In any event, Paradis’ blindness – alleged or real – did not deter the young virtuoso. Mozart remained an ardent admirer of the young pianist, composing a concerto for piano, pianoforte and orchestra – allegedly for Maria Theresia – in 1784, which he titled Piano Concerto No. 18 in B-flat major, KV. 456Listen to a performance of the concerto below, performed by the reverent Murray Perahia:




POLIO MEETS AN UNSTOPPABLE FORCE IN VIOLINIST ITZHAK PERLMAN

Israeli virtuosic sensation Itzhak Perlman – the modern era’s pre-eminent master of the violin, was destined for musical infamy – in spite of all odds that threatened to stack themselves against him...


Perlman performs on his trusty violin
Perlman, born in 1945 in Tel Aviv, would display an impressive sense of musical acuity almost from the moment he was born. By the age of three, the young violinist (who had taken up the instrument on a toy fiddle after hearing a classical music performance over the radio airwaves) was making a steady effort to place himself within his local Conservatoire (he was rejected for being “too small” to properly hold a violin). Undeterred, young Perlman continued to practice on his toy fiddle until he was old enough – and “big” enough - to test out his finely manicured skills on a real, full-sized violin.

Tragedy would strike the Perlman family in 1949 when Perlman became stricken with the highly infectious Polio virus (just six years shy of the introduction of the world’s first inactivated polio vaccine), rendering the young boy (Perlman was only 4 when he contacted the virus) permanently paralyzed from the waist down.

If polio threatened to rob young Itzhak from a promising career in music, it should have asked the young violinist first. Scoffing in the face of disability, Perlman persisted – with even more vigor – his mastering of the violin.

Today, Perlman – whose mobility is aided by crutches (and sometimes, an electric scooter), and who performs whilst sitting down - is an iconic sensation the world over and internationally regarded as the pre-eminent virtuoso of the violin.

Enjoy below an Unraveling Musical Myths personal favorite recording: Niccolo Paganini's famously frenzied 24 Caprices, masterfully performed by maestro Perlman (Warner/EMI Classics):




SPINA BIFIDA FINDS A MASSIVE AUDIENCE IN THE FAN BASE OF CONDUCTOR JEFFREY TATE

Renowned conductor Jeffrey Tate continues to bring much awareness to the little known birth defect known as Spina Bifida – a so-called “Neural tube birth defect (NTD)” that occurs during a woman’s initial first four weeks of pregnancy. Spina Bifida is caused by the spinal column failing to properly fuse around the spinal cord.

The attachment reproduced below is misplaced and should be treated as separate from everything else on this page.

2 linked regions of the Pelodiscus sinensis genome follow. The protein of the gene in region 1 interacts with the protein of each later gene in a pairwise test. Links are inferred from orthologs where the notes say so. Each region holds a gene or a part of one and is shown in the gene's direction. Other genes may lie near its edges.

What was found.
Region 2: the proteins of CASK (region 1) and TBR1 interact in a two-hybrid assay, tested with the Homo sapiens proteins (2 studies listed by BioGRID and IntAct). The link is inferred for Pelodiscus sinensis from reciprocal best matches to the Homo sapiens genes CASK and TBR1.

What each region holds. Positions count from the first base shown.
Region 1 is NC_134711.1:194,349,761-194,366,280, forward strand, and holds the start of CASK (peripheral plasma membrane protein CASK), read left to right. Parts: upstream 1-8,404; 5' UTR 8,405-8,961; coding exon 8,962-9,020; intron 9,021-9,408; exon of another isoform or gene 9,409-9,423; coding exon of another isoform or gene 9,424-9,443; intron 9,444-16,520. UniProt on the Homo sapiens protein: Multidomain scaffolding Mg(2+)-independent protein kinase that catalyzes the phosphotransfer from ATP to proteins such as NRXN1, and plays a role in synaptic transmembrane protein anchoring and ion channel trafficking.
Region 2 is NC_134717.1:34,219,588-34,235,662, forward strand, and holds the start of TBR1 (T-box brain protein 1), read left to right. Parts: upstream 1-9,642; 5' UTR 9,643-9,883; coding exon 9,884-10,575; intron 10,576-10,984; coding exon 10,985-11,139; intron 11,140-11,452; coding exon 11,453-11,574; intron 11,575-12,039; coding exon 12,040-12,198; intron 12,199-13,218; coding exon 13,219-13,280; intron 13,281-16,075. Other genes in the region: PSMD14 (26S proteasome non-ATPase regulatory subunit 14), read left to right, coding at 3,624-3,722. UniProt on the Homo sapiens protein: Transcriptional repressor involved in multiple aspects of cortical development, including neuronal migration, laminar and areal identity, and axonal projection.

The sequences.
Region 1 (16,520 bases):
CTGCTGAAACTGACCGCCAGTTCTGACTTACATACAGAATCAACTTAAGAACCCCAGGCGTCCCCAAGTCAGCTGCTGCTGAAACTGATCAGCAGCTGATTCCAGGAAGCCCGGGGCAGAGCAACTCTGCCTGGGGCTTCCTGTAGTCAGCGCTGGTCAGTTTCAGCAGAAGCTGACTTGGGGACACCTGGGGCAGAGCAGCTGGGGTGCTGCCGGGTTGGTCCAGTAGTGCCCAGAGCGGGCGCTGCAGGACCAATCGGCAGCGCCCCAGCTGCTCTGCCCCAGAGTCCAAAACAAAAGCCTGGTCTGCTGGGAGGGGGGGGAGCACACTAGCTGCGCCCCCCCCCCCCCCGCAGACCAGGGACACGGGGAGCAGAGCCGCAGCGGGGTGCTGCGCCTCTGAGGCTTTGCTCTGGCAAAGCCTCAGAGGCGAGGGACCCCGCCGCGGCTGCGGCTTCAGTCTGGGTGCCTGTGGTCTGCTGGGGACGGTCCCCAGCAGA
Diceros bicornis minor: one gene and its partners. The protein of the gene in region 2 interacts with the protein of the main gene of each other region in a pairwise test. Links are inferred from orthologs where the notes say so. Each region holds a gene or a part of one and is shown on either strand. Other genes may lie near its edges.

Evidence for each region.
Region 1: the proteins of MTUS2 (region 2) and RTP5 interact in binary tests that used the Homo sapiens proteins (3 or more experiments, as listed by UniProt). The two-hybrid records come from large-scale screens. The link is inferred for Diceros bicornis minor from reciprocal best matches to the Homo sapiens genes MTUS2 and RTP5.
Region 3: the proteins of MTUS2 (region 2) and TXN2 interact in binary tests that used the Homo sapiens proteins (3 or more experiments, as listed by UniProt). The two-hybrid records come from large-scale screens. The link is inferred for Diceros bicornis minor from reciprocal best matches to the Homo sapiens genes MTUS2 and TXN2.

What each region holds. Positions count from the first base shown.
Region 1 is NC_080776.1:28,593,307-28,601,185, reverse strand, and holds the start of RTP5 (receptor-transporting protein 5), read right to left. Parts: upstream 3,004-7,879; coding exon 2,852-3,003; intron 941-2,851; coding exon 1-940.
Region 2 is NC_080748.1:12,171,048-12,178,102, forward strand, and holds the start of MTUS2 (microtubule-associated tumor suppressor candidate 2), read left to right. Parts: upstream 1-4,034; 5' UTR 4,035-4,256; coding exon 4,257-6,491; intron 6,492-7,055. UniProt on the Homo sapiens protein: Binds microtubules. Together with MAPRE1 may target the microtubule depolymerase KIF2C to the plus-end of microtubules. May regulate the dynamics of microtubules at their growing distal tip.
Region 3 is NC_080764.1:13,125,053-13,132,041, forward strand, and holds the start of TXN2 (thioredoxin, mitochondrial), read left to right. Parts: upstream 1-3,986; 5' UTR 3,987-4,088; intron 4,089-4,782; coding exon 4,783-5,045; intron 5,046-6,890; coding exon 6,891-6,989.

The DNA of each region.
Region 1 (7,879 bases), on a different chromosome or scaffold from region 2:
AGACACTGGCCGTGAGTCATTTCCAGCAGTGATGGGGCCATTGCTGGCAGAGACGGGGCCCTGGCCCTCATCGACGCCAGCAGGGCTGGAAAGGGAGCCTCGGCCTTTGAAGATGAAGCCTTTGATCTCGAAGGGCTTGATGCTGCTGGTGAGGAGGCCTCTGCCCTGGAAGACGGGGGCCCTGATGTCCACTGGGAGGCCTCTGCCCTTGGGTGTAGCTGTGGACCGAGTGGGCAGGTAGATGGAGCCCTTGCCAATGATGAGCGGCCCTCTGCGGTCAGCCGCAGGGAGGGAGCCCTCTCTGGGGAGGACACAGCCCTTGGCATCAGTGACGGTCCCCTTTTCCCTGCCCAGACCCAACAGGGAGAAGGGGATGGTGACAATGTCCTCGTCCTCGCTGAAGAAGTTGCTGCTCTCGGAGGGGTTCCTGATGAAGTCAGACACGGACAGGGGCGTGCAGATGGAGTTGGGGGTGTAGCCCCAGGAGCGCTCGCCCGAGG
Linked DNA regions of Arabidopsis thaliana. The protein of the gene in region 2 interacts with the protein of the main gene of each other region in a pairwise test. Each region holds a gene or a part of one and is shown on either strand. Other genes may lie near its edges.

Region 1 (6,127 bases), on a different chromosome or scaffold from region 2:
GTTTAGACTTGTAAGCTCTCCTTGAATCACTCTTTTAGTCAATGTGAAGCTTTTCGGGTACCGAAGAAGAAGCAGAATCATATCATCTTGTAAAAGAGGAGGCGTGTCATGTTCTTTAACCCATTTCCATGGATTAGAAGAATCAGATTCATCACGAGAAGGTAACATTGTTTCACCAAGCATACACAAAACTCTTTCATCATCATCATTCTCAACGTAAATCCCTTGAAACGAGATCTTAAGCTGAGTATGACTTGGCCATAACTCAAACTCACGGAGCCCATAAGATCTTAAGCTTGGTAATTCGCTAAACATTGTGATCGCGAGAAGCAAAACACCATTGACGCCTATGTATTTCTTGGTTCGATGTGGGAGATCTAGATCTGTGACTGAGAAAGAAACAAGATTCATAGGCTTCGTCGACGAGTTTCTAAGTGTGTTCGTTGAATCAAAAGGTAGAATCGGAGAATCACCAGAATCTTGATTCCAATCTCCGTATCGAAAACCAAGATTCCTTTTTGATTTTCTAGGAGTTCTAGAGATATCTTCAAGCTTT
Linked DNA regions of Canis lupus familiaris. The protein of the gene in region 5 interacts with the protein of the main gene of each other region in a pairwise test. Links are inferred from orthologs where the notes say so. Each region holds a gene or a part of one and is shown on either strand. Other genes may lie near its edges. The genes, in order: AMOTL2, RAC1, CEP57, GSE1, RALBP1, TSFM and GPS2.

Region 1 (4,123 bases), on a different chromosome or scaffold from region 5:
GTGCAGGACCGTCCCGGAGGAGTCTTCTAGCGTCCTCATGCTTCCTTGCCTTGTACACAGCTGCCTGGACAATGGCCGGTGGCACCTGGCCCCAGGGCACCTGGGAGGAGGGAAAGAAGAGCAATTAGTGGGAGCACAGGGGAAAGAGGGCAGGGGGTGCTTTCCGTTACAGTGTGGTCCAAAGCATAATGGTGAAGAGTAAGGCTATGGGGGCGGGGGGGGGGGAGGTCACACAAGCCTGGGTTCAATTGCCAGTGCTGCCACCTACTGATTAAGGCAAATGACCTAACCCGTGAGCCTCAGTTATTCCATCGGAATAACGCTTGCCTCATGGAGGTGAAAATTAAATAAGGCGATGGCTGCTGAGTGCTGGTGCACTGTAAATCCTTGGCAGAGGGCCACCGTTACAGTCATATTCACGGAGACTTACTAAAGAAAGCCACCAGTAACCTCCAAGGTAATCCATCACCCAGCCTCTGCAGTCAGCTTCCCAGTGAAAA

Tate, who also suffers from kyphosis – a condition in which the spine takes on an exaggerated forward curvature, was given a grim notice of a shortened life expenditure early on in life by physicians caring for him, who told a young Tate that he “would be lucky to be alive” by the age of 50.

Tate, now 71, is a living testament to the will to triumph over all odds. Not only does the iconic English conductor possess an impressive knowledge of the human body (he trained as an eye specialist before dedicating himself to music), he is also very much beloved by the classical music industries’ most revered conductors, composers and musicians – not forsaking his massive fan base around the world.

The most flawless performance of Jupiter (molto allegro) this side of paradise: Jeffrey Tate leads the English Chamber Orchestra in a jaw-dropping rendition of Mozart's autumnal orchestral work: his Symphony No. 41 in C major, K. 551:




JACQUELINE DU PRÉ – THE MUSICAL SPHERE'S  MOST FAMOUS SUFFERER OF MS

Du Pré and her beloved cello
The late 20th century cellist Jacqueline du Pré is best known to classical music fans through her highly emotive interpretation of Elgar’s deeply poetic Cello Concerto, and for being the other half of a musical power couple in her marriage to – and frequent collaboration with – husband, conductor and pianist Daniel Barenboim.

Du Pré’s much lauded treatment of Elgar’s magnum opus would launch the young musician onto the world stage – and Jacqueline “Jackie” as she was lovingly dubbed by her peers and by the press – dominated that stage – frequently over shining the bright cast of the glaring spotlight in which she so often basked.

It would be much to the dismay of family and fans – and indeed Du Pré herself – when a then 26-year-old Mrs. Barenboim first began to notice the onset of cramping and paralysis in her hands in the early 1970’s. After initially attributing the affliction to being over stressed and overworked, the master cellist du Pré would eventually succumb to a life-long state of severe depression after she learned conclusively by the ominous words of the physician who had recently examined her that she was an unwitting victim of the “demyelinating disease” Multiple Sclerosis (when the "immune system attacks the protective sheath (myelin) that covers nerve fibers and causes communication problems between [the] brain and the rest of [the] body" [-Mayo Clinic] ) leading to the potential – and irreversible - deterioration of the nerves themselves.

By the mid-1970’s, Jacqueline was confined to her bed, and to a wheelchair - having succumbed to an almost full body paralysis. Barenboim had also left her for another woman.

Ms. Du Pré, however, did not spend her final days in a stoic state of begrudgery, much less in vain – all whilst battling through her unimaginable physical and mental torment, the former world-renowned cellist took up the practice of teaching music to prospective cellists – in a noble effort to pass the baton to the rising stars of the coming generation.